North America

Persistent low supply continues to affect the US housing market

The US housing market – Stubbornly low housing supply levels held down existing home sales in April in the United States and also pushed the median number of days a home was on the market to a new low, the latest index shows.

Total existing home sales fell by 2.3% month on month but are still 1.6% above a year ago and at the fourth highest pace over the last year, according to the report from the National Association of Realtors.

Every major region apart for the Midwest saw a retreat in existing sales in April and Lawrence Yun, NAR chief economist, said that demand is easily outstripping supply in most of the country and it’s stymieing many prospective buyers from finding a home to buy.

The data also shows that the median existing home price for all housing types is 6% higher than April 2016 and has now increased year on year for 62 months in a row.

Total housing inventory at the end of April climbed 7.2% to 1.93 million homes available for sale but is still 9% lower than a year ago and has fallen year on year for 23 consecutive months. Unsold inventory is at a 4.2 month supply at the current sales pace, which is down from 4.6 months a year ago, saying a lot about the US housing market.

Yun pointed out that real estate agents continue to voice the frustration their clients are experiencing because of the insufficient number of homes for sale. ‘Homes in the lower and middle market price range are hard to find in most markets, and when one is listed for sale, interest is immediate and multiple offers are nudging the eventual sales prices higher,’ he said.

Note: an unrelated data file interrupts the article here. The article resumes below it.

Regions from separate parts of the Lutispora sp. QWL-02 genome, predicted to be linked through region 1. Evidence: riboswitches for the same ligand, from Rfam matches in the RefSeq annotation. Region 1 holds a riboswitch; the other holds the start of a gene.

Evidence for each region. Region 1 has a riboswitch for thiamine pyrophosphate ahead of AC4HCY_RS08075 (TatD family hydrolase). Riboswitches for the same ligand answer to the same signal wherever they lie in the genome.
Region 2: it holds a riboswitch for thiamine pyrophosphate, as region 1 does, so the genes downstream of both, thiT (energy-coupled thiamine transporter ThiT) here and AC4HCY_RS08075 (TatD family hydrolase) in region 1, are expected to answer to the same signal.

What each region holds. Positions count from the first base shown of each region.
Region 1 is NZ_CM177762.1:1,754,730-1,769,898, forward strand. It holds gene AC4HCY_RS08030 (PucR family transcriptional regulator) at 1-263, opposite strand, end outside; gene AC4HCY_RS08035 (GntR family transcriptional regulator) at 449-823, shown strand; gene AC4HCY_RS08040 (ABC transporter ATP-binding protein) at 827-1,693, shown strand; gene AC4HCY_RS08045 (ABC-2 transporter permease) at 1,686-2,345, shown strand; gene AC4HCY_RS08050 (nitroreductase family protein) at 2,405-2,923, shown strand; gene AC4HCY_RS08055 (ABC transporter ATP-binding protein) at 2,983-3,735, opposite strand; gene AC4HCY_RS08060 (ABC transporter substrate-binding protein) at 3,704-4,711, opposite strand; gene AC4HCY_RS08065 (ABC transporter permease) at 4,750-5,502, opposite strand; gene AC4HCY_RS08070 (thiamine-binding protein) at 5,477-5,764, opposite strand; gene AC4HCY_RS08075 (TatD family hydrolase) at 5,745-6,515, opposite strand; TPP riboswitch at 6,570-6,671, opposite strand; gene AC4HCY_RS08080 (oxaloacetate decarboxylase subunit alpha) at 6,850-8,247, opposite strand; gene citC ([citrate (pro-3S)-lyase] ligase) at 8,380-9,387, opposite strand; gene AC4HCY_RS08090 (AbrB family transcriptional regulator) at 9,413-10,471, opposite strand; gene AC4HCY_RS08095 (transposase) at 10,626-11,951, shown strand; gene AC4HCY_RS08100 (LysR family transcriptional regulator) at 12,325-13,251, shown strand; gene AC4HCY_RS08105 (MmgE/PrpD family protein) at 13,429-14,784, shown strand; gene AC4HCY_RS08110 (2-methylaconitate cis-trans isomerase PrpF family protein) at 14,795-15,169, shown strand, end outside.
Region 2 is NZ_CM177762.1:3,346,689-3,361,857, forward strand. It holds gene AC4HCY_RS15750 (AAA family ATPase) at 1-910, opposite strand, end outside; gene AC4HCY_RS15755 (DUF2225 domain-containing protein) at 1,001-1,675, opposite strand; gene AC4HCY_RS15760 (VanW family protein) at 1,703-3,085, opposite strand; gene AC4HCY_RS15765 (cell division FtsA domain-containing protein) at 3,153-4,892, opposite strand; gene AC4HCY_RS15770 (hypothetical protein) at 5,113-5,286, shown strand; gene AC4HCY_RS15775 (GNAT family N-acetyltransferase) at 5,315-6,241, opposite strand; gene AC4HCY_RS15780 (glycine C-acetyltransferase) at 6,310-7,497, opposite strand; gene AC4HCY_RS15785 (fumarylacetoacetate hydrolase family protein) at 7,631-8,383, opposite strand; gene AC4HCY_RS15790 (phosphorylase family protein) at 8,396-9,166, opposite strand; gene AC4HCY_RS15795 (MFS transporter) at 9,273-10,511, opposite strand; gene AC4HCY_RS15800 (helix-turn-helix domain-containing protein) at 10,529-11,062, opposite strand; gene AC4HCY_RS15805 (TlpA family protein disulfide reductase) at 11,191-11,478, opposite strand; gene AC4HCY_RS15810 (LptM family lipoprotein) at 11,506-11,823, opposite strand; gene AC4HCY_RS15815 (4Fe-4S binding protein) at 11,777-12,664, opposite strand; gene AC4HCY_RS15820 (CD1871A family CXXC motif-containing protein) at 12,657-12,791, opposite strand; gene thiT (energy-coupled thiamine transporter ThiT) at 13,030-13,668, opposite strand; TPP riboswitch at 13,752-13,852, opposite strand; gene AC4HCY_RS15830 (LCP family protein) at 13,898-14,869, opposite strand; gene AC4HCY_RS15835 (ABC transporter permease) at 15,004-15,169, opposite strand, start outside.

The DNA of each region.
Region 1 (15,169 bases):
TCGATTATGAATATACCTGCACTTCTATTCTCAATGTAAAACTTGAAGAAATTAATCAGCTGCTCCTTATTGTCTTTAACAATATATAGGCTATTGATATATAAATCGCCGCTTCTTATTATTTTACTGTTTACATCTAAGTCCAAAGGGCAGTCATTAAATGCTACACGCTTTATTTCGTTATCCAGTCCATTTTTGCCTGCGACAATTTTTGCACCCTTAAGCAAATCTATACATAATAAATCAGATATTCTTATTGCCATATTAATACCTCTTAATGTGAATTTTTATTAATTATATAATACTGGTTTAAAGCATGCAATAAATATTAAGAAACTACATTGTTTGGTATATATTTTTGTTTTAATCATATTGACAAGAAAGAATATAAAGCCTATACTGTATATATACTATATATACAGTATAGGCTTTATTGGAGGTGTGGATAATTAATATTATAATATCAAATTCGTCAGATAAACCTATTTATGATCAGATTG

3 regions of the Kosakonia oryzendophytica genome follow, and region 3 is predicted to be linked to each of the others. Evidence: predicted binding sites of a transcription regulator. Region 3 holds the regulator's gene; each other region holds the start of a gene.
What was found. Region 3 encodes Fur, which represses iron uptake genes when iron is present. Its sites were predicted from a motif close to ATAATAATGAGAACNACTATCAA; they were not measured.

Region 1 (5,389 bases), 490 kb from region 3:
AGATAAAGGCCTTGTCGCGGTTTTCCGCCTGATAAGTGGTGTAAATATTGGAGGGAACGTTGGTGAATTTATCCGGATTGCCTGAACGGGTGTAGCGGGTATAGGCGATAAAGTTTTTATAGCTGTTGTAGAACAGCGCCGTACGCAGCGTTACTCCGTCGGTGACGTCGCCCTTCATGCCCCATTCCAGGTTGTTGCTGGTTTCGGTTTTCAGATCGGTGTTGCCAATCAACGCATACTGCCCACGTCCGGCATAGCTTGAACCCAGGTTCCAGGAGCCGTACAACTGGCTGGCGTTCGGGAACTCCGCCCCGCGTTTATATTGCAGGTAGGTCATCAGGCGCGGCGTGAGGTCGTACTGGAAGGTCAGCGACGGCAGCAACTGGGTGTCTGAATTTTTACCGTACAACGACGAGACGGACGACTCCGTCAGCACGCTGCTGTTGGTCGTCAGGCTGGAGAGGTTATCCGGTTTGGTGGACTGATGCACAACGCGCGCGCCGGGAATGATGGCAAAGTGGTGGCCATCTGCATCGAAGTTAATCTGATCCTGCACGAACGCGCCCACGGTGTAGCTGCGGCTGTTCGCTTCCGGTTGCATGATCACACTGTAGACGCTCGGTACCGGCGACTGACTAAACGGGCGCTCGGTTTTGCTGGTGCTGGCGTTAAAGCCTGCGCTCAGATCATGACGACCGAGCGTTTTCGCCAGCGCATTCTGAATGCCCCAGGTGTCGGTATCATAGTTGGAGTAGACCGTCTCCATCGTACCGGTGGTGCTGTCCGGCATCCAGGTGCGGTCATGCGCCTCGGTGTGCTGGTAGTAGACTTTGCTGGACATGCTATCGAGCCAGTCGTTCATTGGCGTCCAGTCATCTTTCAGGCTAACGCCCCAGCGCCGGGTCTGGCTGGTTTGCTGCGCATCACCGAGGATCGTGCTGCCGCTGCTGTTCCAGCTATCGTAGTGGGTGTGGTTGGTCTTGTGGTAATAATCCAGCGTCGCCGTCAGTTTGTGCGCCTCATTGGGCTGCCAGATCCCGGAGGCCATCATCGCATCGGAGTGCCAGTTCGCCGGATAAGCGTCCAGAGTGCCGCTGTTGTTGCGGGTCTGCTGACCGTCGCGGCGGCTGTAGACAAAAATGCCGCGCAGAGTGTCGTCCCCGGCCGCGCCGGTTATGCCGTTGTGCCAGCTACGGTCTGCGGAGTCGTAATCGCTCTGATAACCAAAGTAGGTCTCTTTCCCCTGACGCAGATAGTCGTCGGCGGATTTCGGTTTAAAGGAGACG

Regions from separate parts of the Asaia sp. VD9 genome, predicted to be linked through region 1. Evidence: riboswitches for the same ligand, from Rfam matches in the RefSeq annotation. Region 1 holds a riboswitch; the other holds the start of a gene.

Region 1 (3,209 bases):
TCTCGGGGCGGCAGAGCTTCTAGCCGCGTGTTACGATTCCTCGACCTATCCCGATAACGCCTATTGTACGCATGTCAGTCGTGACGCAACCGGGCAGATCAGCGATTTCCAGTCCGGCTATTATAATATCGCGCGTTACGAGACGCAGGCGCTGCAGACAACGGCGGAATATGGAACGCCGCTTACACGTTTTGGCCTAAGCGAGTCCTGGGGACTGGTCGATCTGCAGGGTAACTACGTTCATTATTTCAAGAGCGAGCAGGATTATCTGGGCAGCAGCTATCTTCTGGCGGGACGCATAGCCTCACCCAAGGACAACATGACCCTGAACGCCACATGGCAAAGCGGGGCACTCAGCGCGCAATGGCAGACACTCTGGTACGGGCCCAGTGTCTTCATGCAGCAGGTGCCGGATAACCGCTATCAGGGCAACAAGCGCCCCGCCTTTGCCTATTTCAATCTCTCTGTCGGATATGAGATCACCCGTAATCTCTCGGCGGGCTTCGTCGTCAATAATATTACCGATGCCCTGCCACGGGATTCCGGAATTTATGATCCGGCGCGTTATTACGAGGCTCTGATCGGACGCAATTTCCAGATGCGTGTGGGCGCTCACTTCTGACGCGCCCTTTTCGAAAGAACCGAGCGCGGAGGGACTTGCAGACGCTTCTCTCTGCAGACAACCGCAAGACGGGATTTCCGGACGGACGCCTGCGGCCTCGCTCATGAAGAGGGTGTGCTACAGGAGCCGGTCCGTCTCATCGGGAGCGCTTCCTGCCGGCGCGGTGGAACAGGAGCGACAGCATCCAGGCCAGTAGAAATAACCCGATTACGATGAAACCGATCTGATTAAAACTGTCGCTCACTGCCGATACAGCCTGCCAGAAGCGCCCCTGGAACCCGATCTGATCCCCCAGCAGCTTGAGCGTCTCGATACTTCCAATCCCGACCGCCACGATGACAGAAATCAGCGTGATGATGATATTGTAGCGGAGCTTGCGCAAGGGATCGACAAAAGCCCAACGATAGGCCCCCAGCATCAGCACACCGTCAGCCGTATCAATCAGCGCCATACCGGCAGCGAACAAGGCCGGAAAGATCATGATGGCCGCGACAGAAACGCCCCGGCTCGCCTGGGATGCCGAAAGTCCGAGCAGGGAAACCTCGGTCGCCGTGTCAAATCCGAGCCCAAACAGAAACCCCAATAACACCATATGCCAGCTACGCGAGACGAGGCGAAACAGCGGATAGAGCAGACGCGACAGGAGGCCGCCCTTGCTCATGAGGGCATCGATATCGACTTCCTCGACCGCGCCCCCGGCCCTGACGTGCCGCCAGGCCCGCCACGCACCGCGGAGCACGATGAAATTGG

Properties typically stayed on the market for 29 days in April, which is down from 34 days in March and 39 days a year ago, and surpasses last May’s 32 days as the shortest timeframe since NAR began tracking in May 2011. Some 52% of homes sold in April were on the market for less than a month, a new high.

The figures also show that all cash sales made up 21% of transactions in April, down from 23% in March and 24% a year ago. Individual investors, who account for many cash sales, purchased 15% of homes in April, unchanged from March but up from 135 a year ago while 57% of investors paid in cash in April.

Distressed sales made up 5% of transactions, down from 6% in March and 7% a year ago. Some 3% of April sales were foreclosures and 2% were short sales. Foreclosures sold for an average discount of 18% below market value in April, up from 16% in March, while short sales were discounted 12%, down for 14% in March. Keep checking out our up to date news on the US housing market.

Source: Property Wire

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